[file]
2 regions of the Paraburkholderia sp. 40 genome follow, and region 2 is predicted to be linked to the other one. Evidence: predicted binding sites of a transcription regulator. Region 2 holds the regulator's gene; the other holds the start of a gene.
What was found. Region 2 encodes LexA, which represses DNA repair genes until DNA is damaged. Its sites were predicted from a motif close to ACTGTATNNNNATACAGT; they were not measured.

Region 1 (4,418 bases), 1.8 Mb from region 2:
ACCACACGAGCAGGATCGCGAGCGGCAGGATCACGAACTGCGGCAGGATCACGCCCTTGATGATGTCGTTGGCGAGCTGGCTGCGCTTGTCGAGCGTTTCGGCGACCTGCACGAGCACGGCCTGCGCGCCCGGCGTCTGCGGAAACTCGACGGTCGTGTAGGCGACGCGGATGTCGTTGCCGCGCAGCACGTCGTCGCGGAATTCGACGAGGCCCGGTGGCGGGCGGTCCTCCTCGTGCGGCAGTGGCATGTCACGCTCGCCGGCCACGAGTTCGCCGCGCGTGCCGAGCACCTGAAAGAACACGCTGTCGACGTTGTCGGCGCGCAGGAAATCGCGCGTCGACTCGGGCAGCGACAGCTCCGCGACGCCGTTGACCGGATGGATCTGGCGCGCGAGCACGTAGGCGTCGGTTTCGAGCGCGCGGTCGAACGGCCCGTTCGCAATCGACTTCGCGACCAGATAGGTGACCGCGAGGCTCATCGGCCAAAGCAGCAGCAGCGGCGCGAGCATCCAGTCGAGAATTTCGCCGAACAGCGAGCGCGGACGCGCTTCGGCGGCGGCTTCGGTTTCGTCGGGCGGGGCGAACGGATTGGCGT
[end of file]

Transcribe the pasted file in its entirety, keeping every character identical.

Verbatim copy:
2 regions of the Paraburkholderia sp. 40 genome follow, and region 2 is predicted to be linked to the other one. Evidence: predicted binding sites of a transcription regulator. Region 2 holds the regulator's gene; the other holds the start of a gene.
What was found. Region 2 encodes LexA, which represses DNA repair genes until DNA is damaged. Its sites were predicted from a motif close to ACTGTATNNNNATACAGT; they were not measured.

Region 1 (4,418 bases), 1.8 Mb from region 2:
ACCACACGAGCAGGATCGCGAGCGGCAGGATCACGAACTGCGGCAGGATCACGCCCTTGATGATGTCGTTGGCGAGCTGGCTGCGCTTGTCGAGCGTTTCGGCGACCTGCACGAGCACGGCCTGCGCGCCCGGCGTCTGCGGAAACTCGACGGTCGTGTAGGCGACGCGGATGTCGTTGCCGCGCAGCACGTCGTCGCGGAATTCGACGAGGCCCGGTGGCGGGCGGTCCTCCTCGTGCGGCAGTGGCATGTCACGCTCGCCGGCCACGAGTTCGCCGCGCGTGCCGAGCACCTGAAAGAACACGCTGTCGACGTTGTCGGCGCGCAGGAAATCGCGCGTCGACTCGGGCAGCGACAGCTCCGCGACGCCGTTGACCGGATGGATCTGGCGCGCGAGCACGTAGGCGTCGGTTTCGAGCGCGCGGTCGAACGGCCCGTTCGCAATCGACTTCGCGACCAGATAGGTGACCGCGAGGCTCATCGGCCAAAGCAGCAGCAGCGGCGCGAGCATCCAGTCGAGAATTTCGCCGAACAGCGAGCGCGGACGCGCTTCGGCGGCGGCTTCGGTTTCGTCGGGCGGGGCGAACGGATTGGCGT